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You said that the plug was clean, but was it wet with gas? Lets talk about the carburetor. I don't see anything about you having rebuilt the carburetor. Did you? If so, what did you do? Did you pull the main jet and needle valve? Did you clean the inside of the needle valve so that all the holes and ports are clear? Is the float and float valve working correctly?

If you haven't purchased a new head yet, you can put in a heli-coil. Just do it with the head off.

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You said that the plug was clean, but was it wet with gas? Lets talk about the carburetor. I don't see anything about you having rebuilt the carburetor. Did you? If so, what did you do? Did you pull the main jet and needle valve? Did you clean the inside of the needle valve so that all the holes and ports are clear? Is the float and float valve working correctly?

If you haven't purchased a new head yet, you can put in a heli-coil. Just do it with the head off.

The plug wasn't drenched. Come to think of it, it may have been somewhat dry but it wasn't completely dry. I slowly backed out the needles about 5 turns while starting but had no success. I know the float needle isn't stuck because it does eventually start and then runs great.

I have rebuilt the carb with just a basic rebuild kit. I also soaked the carb in carb-cleaner. I replaced the float needle, needle seat, and gaskets. The I cleaned the main jet needle but I did notice it was a little bent. When the needle is screw into the carb and sticks out the bottom hole near bottom of float bowl, the needle sits off to the side of the hole. I don't know a better way to describe it.

The butterfly shaft does have some play in it too.

:banghead::thumbs: :ROTF:

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The needle valve should be straight, and all the holes need to be clean. The tube is hollow and must be clean inside. The throttle (butterfly) shaft should not have much play in it. If it does, you will have problems.

Here is a another quote from Brian Miller's web site:

A worn throttle shaft is the #1 cause of most engines wearing out prematurely. If a carburetor has a worn throttle shaft, this will create a vacuum leak and the engine will idle poorly, if at all at times. More than .010" of play is considered too much for throttle shaft wear. Plus, at operating running speeds (3,600 rpms), the extra air will cause the engine to run lean on fuel, which will overheat the combustion chamber and cause the cylinder head to warp and the piston and rings to wear prematurely, eventually resulting in severe engine wear and excessive oil burning.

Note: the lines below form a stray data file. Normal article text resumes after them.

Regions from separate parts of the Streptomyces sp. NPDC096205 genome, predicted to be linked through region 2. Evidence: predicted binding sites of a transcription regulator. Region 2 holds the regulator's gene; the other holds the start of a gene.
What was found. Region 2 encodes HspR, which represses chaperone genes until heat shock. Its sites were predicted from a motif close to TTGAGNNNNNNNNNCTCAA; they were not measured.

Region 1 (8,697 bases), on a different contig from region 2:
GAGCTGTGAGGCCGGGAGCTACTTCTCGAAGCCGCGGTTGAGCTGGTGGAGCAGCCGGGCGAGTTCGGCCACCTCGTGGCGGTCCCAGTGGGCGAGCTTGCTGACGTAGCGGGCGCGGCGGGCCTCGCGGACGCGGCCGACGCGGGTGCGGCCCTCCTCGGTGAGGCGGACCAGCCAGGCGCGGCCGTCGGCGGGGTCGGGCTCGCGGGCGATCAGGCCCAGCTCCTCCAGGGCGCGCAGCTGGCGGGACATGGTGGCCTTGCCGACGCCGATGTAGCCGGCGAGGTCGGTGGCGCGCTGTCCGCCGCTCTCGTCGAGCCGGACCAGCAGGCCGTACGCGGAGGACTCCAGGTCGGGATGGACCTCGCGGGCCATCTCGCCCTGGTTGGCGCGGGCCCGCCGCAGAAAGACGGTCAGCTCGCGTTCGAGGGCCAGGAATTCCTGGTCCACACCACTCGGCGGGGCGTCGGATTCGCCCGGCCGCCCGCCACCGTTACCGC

Brian Miller on Kohler carburetors

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The needle valve should be straight, and all the holes need to be clean. The tube is hollow and must be clean inside. The throttle (butterfly) shaft should not have much play in it. If it does, you will have problems.

Here is a another quote from Brian Miller's web site:

A worn throttle shaft is the #1 cause of most engines wearing out prematurely. If a carburetor has a worn throttle shaft, this will create a vacuum leak and the engine will idle poorly, if at all at times. More than .010" of play is considered too much for throttle shaft wear. Plus, at operating running speeds (3,600 rpms), the extra air will cause the engine to run lean on fuel, which will overheat the combustion chamber and cause the cylinder head to warp and the piston and rings to wear prematurely, eventually resulting in severe engine wear and excessive oil burning.

Brian Miller on Kohler carburetors

Thanks for the tips! I have been mulling over the idea of getting a new carb for a while now. I guess I'll get one now. I will also have the head checked for warpage. I'm not leaking oil or exhaust (as far as I can tell) but it can't hurt to find out.